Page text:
Apple criticized for the system that identifies child abusing images and child pornography materials for the US mobile devices users. Apple has come under fire for a new system that finds child sexual abuse material (CSAM) on consumer devices in the United States.
The technology looks for matches against known CSAM before saving the image in iCloud Photos. But there are concerns that the technology could be expanded and used by authoritarian governments to spy on their own citizens.
WhatsApp boss Will Cathcart called Apple’s move “very worrying”.
Apple said the new versions of iOS and iPadOS, due for release later this year, “will have new cryptographic applications to help curb the spread of CSAM online while protecting user privacy”.
The system reports a match, which is then manually checked by someone. It can then take steps to deactivate the user’s account and report it to law enforcement agencies.
The company says the new technology offers a “significant” privacy advantage over existing techniques – because Apple will only study users’ photos if they have a collection of known child sexual abuse material on their iCloud account.
But WhatsApp’s Cathcart said the system “could easily be used to scan private content for anything they or governments want to control. Countries selling iPhones will have different definitions of what’s acceptable”.
He claimed that WhatsApp’s system for handling child sexual abuse material reported more than 400,000 cases to the US National Center for Missing and Exploited Children without breaking encryption.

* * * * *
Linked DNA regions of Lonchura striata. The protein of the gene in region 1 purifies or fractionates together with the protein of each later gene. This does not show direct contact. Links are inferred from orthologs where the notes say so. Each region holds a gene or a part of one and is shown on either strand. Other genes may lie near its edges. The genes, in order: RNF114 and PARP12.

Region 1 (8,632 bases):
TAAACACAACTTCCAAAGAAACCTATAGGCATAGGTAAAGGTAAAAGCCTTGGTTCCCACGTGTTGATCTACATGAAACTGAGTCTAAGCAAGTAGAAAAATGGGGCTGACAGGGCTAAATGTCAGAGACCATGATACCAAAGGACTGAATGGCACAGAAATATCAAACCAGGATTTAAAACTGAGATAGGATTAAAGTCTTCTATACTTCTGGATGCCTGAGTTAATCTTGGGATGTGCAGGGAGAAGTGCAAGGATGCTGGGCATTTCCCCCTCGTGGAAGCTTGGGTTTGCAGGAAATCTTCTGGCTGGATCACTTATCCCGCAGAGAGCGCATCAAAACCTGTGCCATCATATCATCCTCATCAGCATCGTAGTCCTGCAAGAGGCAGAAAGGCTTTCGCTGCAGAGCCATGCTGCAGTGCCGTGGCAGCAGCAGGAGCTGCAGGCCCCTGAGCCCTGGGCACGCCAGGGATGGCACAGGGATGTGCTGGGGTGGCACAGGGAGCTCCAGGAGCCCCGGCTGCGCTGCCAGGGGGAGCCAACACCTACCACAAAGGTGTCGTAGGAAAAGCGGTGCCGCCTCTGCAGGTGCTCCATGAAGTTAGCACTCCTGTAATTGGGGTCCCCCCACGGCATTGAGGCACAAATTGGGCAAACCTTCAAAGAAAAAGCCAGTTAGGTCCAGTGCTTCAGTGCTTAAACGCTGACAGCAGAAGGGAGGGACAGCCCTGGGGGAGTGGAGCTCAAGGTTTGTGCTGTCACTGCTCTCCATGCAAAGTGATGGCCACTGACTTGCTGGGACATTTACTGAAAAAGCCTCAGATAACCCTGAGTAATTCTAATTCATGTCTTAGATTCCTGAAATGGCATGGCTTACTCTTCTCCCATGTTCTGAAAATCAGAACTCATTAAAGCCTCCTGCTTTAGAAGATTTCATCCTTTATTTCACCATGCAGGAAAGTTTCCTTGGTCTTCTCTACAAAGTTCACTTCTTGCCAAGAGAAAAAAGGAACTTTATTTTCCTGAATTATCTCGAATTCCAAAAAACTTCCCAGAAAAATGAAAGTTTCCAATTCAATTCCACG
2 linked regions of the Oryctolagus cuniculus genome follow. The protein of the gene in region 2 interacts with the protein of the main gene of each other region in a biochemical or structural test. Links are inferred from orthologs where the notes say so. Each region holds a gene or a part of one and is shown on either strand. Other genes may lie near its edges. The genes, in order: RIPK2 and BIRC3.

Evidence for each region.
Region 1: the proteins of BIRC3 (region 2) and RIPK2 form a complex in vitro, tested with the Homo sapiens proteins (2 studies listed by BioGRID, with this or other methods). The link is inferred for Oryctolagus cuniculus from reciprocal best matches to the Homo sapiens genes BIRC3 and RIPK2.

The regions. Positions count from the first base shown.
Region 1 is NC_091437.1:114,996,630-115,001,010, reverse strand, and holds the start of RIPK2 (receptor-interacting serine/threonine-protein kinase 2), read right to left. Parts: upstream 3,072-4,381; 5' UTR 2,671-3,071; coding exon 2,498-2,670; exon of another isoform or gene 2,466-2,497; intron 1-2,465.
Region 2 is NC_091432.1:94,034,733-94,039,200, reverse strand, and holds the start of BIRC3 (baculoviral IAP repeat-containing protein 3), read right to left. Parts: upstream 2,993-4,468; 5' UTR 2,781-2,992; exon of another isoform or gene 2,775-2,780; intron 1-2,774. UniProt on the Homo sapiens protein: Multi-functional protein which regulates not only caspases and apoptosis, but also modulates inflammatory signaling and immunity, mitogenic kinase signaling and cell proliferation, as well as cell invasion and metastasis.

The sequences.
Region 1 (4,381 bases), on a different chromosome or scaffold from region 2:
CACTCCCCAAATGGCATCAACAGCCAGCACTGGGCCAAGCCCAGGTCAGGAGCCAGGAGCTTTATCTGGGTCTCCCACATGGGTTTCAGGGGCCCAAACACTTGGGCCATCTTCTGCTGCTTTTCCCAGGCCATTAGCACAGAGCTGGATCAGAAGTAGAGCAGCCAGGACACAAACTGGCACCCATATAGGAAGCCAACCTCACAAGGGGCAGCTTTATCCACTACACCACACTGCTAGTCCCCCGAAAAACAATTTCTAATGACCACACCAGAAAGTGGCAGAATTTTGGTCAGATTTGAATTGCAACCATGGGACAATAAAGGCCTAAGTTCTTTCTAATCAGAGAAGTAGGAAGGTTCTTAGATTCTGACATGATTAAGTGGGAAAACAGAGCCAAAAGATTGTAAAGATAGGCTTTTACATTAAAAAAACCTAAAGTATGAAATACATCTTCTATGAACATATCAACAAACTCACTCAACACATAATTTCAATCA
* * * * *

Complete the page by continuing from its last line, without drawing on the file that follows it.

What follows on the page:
Facebook and Apple don’t like each other. This hostility has increased in recent months because of secrecy. Apple’s Tim Cook consistently beats the “privacy first” drum. He doesn’t criticize Facebook’s business model harshly – which is basically selling people’s data to advertisers.
The latest feature of Apple’s new iOS update asks users if they want to be tracked online when they download a new app. Facebook resented the move and warned shareholders it could hurt their bottom line.
So it’s no surprise that WhatsApp, which is owned by Facebook, is strongly against Apple’s new move.
Cynically, Apple’s announcement was an opportunity for Facebook to let the world know that Apple isn’t as passionate about privacy as it is often said to be.
But WhatsApp bosses are not alone with their criticism. There are some very real fears that this technology – in the wrong hands – could be used by governments to spy on their citizens.
Facebook has made it clear that it believes this vision of online security is dangerous and should be defended.
This is not the first time the two companies have taken completely different philosophical positions on the issue of our time – secrecy.
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